is usually kept secret). However, I do sell at a minimum acceptable bid. So, I
set a minimum bid that I will accept for the item and in order to bid on it at
all, you have to bid at least that much. I almost always set it at less than I want for the
gun but still at the bare minimum I am willing to accept – which by the way is virtually never at a loss.
Sure, there are others things
I do, when buying and selling guns, that I could have included here and
probably yet other things you could think of in addition to them that would help assure a purchase
at a good price or a profitable sale. What is here though should be more than
enough to get you pointed in the right direction and help assure you do not get
screwed when buying a gun and that your investment is a profitable one should you ever decide to sell it.
...and then feed those pieces to the criminal. That is reportedly just what a woman did to the man who allegedly abducted her. She reportedly cut off his manhood, then cooked it, cut it up and forced him to eat it. Read it yourself here. Mind you, I find it hard to swallow that such is factual but who knows.
Really, when will the Europeans realize that they are being invaded with the destruction and conquest of all European nations as means to achieve the goal of a global caliphate! Even though faced with overwhelming evidence that such is the case, Europeans seek better ways to allow in Muslim refugees. For instance: "The Commission on Wednesday proposed activating a "distribution key" to spread asylum applicants around the EU. That means each EU nation would have to take a set number of asylum-seekers, according to a quota devised by the bloc" (source). So, in effect, what they will be doing if they implement that is to doom themselves by distributing terrorists more evenly throughout Europe. They need to realize, those bastards who leave Europe to join ISIS or al Qaeda are not true Europeans, they are Muslims and consider themselves part of the Islamic or Muslim Nation. They hold absolutely no allegiance to any European nation. When they reenter Europe, they, like any others who enter Europe with the intent of jihad, are members of an alien nation consisting only of Muslims who seek to conquer the rest of the world and kill as many nonbelievers as they can kill. I think they should be treated as such, as enemy combatants and the best recourse to assure they fail in their quest might well be to execute them since they are entering covertly and thus should be considered not only as enemy combatants but as spies and, of course, as terrorists. I believe that in addition, anyone else who is a member of the same state (the Muslim religion, for it is indeed a state portraying itself as a religion and the historical record of the conquests of nations by Islam, I think, should be proof enough of that) must be held highly suspect until proven otherwise. All the best, Glenn B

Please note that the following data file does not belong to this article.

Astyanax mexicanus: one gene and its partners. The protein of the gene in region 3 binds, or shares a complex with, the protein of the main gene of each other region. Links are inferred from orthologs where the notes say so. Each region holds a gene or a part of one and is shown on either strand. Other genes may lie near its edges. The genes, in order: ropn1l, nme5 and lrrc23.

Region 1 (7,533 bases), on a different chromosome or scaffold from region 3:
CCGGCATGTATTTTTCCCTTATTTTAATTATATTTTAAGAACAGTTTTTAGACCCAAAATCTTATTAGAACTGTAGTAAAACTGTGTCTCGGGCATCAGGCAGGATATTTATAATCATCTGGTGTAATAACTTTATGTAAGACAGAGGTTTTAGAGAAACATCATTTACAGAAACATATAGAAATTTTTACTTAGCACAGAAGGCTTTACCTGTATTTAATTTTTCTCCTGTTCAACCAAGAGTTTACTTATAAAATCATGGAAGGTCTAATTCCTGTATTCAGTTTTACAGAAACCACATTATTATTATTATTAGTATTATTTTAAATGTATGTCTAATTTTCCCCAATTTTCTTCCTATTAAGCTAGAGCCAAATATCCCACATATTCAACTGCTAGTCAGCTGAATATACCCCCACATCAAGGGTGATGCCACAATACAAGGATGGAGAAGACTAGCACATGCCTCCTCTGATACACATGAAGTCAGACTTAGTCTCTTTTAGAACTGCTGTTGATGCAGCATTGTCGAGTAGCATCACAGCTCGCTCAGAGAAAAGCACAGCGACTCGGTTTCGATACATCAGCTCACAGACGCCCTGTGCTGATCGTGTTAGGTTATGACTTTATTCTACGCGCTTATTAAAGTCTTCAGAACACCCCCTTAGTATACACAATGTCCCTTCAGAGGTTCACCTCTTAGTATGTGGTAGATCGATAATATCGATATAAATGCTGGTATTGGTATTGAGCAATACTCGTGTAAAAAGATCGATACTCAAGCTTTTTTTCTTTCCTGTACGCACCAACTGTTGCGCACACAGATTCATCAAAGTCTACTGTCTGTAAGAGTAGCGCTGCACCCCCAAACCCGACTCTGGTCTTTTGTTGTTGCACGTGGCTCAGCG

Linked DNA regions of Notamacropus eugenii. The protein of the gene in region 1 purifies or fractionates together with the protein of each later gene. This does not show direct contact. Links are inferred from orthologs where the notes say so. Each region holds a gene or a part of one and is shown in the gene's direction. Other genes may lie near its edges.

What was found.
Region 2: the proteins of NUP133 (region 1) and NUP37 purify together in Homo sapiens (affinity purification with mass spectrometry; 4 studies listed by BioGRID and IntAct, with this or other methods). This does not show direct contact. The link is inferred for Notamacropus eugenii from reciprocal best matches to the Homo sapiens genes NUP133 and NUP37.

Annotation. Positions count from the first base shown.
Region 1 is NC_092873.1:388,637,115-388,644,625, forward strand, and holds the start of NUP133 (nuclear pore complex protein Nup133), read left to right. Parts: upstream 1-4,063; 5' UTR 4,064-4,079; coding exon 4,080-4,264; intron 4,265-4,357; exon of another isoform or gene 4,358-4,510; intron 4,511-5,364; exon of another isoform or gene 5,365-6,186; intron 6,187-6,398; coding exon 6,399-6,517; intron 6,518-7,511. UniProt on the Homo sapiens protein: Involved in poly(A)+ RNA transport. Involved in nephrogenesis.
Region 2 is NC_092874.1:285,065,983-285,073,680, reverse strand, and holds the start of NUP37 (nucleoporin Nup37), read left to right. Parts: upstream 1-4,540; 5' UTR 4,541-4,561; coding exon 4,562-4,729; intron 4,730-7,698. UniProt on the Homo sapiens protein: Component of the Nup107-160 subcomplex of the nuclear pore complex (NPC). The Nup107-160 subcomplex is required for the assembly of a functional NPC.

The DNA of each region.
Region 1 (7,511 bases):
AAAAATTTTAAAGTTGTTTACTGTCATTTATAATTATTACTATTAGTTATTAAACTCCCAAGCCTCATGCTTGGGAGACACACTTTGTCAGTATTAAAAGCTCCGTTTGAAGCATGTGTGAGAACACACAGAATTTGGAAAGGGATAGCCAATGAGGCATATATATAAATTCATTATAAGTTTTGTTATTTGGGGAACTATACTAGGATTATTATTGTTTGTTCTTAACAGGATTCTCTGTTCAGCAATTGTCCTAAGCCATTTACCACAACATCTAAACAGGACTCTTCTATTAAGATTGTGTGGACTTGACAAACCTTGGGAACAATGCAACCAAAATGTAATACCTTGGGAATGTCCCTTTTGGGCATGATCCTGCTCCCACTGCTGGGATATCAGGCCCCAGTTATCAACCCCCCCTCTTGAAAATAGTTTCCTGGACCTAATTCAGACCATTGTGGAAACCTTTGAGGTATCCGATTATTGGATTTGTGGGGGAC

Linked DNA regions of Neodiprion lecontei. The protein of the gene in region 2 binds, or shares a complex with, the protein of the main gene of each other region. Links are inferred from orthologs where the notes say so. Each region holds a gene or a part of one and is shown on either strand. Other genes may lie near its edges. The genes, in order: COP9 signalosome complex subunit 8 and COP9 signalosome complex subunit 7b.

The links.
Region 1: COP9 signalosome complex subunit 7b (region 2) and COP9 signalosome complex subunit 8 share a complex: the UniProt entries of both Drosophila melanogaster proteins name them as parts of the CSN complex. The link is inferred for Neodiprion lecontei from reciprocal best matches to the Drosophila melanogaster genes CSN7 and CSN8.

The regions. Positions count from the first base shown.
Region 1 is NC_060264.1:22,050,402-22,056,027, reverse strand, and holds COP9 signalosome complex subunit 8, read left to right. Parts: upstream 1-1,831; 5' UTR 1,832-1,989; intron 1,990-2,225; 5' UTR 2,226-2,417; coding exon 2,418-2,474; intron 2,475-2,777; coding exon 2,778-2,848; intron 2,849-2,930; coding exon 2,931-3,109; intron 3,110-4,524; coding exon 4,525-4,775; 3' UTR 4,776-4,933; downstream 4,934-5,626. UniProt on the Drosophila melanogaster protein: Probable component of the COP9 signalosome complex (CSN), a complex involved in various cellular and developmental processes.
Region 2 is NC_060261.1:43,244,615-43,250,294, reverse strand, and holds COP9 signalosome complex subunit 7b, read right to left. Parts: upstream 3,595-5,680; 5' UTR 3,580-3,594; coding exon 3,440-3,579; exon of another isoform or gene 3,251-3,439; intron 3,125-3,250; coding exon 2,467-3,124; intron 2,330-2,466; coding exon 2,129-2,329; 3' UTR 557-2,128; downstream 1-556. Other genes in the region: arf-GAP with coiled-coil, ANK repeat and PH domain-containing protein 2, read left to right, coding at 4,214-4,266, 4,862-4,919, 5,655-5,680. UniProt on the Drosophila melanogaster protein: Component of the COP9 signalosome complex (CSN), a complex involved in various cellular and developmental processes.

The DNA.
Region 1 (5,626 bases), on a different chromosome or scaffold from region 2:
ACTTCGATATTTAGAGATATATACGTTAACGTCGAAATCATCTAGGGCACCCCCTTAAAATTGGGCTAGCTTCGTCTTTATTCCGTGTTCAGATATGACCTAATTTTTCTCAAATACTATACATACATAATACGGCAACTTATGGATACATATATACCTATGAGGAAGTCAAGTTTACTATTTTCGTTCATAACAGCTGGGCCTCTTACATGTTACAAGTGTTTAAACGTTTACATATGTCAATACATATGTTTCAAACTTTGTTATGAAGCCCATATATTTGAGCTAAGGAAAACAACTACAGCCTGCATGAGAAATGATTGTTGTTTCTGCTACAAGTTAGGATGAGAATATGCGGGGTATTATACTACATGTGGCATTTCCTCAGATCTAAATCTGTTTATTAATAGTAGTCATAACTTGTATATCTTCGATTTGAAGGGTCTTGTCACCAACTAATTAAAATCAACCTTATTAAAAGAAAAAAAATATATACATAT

I don't give a shit what the doll's name is, I would not buy a doll that looked like that with your money (unless maybe I was going to give it as a gift, say maybe to my worst enemy). Reminds me too much of the one in the below video and I am sure that is what the doll pictured above was based on.
That had to be one of the creepiest of the Twilight Zone episodes . It's one my wife will not watch.
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ZOMBIES & ME
As for zombies - bring em on! I am ready to shoot em down or knock down depending on which type are they. The pic is of the shoot em down type but click on it to see the knock em down type.
ME BEYOND ZOMBIES
A Not So Secret Location In The Not So Free World, New York, United States